The Brexit clarion call is arguably the last chance to heed the concerns of EU citizens and to fight the populist clamor for destroying the EU (see Nigel Farage’s brazen speech at the EU Parliament after the Brexit vote). EU authorities must quickly show to their citizens that in the future the EU will be a „citizens‘ union“, not predominantly an „enterprise union“. Business as usual, as proposed by the recent EU Summit, i.e. speeding up the existing agenda, will not be enough. EU authorities need to understand that they have to change the direction of EU economic policy, as well as simplify and democratize the procedures by which decisions are reached. To wait for September might be too late. In the meantime, EU authorities (and this includes the heads of state of the member states) must give clear signals that they have understood the message of the Brexit vote and that they are willing to learn their lesson. Otherwise, the last 50 years will have been an (all too brief) period where the will to face the difficult future of Europe by measured steps of integration, by rational argument and a sense of solidarity were eclipsed by European „little Englanders“. This would be a drama.

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2 Comments

Filed under Crisis Response, European Union, Fiscal Policy, Global Governance, Socio-Economic Development

2 responses to “The BREXIT Clarion Call: Do EU Grandees Understand It?

  1. Dr. Peter Neumann

    Dear Kurt,
    You are certainly correct in pointing to many of the reasons why EU citizens – and not only from the United Kingdom – are increasingly becoming disenchanted with the EU. It is also quite clear that the austerity policy and the €uro crisis are among the main factors. But there are additional reasons not of an economic policy nature that are perhaps more important in fuelling the disparate calls for exiting the EU that are heard in several Member States, such as the relatively unsuccesful response of the EU to the immigration and sovereignty questions, not to mention the absence of a coherent and effective common foreign and security policy. All these important issues are being raised simultaneously and and the citizens’ level of disaffection is being exacerbated additionally by the feeling of being powerless to influence the political course taken in the decision-making by the EU institutions. The normal democratic process of elections to the respective national parliaments is perceived as ineffectual in this respect.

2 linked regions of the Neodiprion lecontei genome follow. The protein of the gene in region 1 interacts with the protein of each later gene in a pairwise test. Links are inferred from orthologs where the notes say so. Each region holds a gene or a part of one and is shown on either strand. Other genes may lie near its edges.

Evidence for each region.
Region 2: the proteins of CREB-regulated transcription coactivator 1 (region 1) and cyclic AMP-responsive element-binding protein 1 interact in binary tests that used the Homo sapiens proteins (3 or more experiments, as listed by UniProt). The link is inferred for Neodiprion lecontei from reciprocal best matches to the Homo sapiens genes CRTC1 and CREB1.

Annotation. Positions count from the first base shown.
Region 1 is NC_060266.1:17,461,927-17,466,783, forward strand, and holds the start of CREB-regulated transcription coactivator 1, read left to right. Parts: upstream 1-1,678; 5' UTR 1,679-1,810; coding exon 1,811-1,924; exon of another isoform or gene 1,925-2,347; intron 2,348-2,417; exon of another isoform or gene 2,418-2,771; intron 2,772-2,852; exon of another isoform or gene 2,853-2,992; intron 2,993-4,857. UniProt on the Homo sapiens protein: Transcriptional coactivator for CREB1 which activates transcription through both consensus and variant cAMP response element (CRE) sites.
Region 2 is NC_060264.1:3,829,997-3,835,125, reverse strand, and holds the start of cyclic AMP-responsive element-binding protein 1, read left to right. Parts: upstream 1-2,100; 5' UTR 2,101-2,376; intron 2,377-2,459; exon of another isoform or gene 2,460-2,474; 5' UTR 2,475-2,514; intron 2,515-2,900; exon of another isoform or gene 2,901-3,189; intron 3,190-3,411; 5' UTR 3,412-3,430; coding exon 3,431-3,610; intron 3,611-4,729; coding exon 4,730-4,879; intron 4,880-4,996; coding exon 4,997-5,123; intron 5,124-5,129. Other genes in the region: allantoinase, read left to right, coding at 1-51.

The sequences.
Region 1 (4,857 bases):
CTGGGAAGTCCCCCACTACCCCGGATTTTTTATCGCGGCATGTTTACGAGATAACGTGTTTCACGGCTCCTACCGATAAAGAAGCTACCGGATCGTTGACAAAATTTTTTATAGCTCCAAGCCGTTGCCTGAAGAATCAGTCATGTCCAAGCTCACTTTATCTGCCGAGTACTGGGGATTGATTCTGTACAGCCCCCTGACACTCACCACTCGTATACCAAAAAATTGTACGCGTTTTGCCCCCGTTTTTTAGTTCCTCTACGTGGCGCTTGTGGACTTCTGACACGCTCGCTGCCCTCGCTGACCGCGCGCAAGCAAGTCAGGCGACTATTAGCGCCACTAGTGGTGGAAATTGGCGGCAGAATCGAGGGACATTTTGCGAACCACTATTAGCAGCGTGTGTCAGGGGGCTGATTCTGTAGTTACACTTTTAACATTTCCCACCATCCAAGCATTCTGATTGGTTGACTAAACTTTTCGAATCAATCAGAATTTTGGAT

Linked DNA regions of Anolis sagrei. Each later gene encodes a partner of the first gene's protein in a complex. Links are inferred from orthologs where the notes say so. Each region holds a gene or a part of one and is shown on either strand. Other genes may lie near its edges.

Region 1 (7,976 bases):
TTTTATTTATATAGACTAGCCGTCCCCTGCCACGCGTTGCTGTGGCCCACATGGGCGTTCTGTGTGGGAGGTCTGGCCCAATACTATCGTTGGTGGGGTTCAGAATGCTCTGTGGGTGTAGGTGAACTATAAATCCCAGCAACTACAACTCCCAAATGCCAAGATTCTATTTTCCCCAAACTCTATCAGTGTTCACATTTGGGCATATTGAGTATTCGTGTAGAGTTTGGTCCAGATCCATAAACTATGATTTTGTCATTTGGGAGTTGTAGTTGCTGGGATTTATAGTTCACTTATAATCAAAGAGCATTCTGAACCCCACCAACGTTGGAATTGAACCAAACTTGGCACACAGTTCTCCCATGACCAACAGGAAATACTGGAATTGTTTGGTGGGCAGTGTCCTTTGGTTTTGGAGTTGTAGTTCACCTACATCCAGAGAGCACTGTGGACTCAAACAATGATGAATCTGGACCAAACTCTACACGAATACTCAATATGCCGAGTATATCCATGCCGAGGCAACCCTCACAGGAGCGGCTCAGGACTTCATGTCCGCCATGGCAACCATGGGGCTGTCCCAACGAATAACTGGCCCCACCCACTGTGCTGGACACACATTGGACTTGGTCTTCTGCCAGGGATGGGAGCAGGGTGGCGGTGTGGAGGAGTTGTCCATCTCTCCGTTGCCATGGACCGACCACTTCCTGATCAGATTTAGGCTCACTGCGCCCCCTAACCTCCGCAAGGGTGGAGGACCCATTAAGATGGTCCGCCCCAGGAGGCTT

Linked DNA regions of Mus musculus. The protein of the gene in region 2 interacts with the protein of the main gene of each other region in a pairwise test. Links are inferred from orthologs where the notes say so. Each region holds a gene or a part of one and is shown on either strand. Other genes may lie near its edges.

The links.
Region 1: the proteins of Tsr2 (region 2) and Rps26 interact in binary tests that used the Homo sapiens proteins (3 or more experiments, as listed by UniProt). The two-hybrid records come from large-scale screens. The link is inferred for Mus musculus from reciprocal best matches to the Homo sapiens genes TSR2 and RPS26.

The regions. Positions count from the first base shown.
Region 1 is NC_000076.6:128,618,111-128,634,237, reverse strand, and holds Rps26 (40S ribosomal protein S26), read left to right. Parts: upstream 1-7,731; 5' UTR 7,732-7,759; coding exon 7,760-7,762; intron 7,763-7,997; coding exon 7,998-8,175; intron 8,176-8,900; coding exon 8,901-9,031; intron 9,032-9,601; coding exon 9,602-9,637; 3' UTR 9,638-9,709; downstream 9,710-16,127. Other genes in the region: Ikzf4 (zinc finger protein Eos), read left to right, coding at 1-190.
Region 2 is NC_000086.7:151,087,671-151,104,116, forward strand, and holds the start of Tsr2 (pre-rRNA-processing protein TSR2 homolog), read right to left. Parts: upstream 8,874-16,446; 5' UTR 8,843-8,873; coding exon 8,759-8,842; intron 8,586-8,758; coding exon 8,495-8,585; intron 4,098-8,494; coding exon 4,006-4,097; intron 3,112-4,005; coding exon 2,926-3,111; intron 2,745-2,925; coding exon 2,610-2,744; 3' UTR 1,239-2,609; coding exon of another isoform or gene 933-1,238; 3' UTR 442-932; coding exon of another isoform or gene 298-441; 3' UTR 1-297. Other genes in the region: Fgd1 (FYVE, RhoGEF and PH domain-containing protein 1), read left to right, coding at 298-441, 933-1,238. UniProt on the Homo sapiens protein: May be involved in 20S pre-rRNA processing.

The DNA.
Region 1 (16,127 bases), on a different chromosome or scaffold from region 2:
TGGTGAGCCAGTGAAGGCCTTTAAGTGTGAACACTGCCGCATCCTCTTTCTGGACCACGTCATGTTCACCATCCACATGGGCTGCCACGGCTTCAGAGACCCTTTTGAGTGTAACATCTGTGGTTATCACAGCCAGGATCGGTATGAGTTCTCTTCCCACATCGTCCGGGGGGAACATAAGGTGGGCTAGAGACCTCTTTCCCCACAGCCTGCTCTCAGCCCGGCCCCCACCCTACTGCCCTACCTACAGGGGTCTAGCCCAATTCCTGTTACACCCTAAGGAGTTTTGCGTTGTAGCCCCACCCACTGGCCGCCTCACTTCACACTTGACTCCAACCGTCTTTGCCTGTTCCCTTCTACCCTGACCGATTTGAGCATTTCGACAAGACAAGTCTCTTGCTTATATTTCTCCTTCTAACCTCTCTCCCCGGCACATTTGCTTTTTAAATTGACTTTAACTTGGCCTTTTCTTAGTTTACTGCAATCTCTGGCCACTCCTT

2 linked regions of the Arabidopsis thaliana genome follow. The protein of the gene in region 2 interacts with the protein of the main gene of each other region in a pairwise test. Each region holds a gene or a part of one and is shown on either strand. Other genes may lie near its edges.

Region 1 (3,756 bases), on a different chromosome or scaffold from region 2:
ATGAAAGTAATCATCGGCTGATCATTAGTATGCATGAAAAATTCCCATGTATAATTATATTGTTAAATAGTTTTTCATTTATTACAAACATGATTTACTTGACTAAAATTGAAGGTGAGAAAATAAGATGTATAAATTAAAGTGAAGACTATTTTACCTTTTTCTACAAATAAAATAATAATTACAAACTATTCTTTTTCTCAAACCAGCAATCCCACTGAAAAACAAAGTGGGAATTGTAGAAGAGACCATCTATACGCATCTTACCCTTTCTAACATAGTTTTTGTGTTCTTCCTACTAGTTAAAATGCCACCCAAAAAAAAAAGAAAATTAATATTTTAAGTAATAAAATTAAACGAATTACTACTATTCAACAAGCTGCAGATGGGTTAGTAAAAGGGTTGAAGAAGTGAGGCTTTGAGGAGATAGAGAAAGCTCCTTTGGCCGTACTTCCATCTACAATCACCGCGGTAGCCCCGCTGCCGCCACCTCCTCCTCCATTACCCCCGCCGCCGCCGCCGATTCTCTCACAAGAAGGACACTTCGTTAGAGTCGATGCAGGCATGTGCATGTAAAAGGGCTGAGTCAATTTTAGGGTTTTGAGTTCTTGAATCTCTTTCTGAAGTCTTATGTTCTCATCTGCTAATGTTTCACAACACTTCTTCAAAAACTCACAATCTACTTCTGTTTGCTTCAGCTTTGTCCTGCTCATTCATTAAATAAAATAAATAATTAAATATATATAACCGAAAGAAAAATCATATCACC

While merely advocating an exit from the EU is inadequate since it does not provide any framework for the cooperation among the European States that is clearly needed in order to deal with the political, economic and security challenges facing Europe, nor is this the moment to discuss who – the United Kingdom or the EU – will be the loser or winner emerging from Brexit. Rather it is time to seriously consider and with an open mind to consider the forms, structures and procedures for future cooperation among all 28 EU Member States.

    • Dear Peter, thank you very much for your Response.You are absolutely right in saying that the EU lacks coherent policies with respect to Immigration, to foreign policy and security policy questions in Addition to economic policy. However, as I see it, the average EU citizen is not so much concerned with “Abstract” policy issues, but rather with issues which directly affect her or him – and this is mainly in the economic field, apart from the vexed refugee/Immigration issue. This is why I put my emphasis on economic policy Change and also on procedural questions concerning citizens’participation in decision preparation. So let us hope that the EU Wakes up to These challenges.